Arquivos Brasileiros de Cardiologia
Print version ISSN 0066-782X
MONTEIRO JUNIOR, Francisco das Chagas et al. Correlation between serum cystatin C and markers of subclinical atherosclerosis in hypertensive patients. Arq. Bras. Cardiol. [online]. 2012, vol.99, n.4, pp. 899-906. Epub Sep 04, 2012. ISSN 0066-782X. http://dx.doi.org/10.1590/S0066-782X2012005000083.
BACKGROUND: Serum cystatin C (s-CC), an endogenous marker of kidney function, has also been proposed as a cardiovascular risk marker. However, it is unknown whether it is a direct marker of atherosclerosis, independently of kidney function. OBJECTIVE: The aim of this study was to correlate s-CC with two surrogate markers of subclinical atherosclerosis. METHODS: This is a cross-sectional study involving 103 middle-aged (57.49 ± 11.7 years) hypertensive outpatients, being 60 female (58.25%), most with preserved kidney function. S-CC was correlated with carotid intima media thickness (IMT) and flow-mediated dilation of brachial artery (FMD), both assessed by ultrasound, as well as with measured creatinine clearance and established cardiovascular risk factors. RESULTS: S-CC was neither significantly correlated with IMT (r = -0.024; p = 0.84) nor with FMD (r = -0.050 and p = 0.687) and no significant association was observed with conventional risk factors and inflammatory markers. In univariate analysis, s-CC was correlated with measured creatinine clearance (r = -0,498; p < 0,001), age (r = 0,408; p < 0,001), microalbuminuria (r = 0,291; p = 0,014), uric acid (r = 0,391; p < 0,001), ratio E/e' (r = 0,242; p = 0,049) and Framingham score (r = 0,359; p = 0,001). However, after multiple regression analysis, only the association with measured creatinine clearance remained significant (r = -0,491; p < 0,001). CONCLUSION: In middle-aged hypertensive outpatients, s-CC correlated with measured creatinine clearance, as expected, but no association was observed with markers of atherosclerosis neither with established cardiovascular risk factors.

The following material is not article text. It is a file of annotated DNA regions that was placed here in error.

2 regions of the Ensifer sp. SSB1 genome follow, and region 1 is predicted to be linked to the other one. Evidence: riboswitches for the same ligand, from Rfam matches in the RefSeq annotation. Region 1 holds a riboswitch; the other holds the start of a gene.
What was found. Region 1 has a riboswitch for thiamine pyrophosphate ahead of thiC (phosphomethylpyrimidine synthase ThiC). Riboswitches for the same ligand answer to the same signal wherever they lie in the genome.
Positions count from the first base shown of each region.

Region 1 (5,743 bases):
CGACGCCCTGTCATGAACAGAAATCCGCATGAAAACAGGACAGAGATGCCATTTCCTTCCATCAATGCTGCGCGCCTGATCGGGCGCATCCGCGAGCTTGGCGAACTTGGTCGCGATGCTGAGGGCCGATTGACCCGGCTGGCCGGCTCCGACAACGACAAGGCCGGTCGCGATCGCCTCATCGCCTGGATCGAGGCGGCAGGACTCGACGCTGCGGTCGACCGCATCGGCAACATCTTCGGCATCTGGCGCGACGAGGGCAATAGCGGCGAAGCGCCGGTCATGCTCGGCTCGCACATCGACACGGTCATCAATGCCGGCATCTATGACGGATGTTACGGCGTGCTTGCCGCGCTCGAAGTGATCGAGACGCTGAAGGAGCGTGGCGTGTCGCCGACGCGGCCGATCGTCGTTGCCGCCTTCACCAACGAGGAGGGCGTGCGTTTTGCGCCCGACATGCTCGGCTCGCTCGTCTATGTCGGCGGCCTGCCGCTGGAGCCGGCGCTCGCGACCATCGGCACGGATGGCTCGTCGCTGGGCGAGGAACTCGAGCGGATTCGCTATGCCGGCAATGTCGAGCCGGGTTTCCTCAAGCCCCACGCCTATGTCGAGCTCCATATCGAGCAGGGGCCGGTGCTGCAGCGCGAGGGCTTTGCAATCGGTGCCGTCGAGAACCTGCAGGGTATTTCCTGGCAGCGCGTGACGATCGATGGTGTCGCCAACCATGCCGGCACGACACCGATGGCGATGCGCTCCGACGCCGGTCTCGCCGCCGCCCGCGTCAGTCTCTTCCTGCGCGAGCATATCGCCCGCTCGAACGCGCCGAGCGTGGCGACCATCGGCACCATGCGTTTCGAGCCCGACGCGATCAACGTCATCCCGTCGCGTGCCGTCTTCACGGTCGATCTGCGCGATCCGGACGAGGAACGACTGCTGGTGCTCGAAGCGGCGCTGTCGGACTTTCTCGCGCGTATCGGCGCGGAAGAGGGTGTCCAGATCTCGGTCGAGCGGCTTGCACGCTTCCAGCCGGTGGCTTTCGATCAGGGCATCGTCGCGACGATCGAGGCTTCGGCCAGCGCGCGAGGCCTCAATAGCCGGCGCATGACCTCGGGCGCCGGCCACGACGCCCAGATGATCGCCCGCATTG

Keywords : Cystatin C; subclinical atherosclerosis; hypertension; creatinine.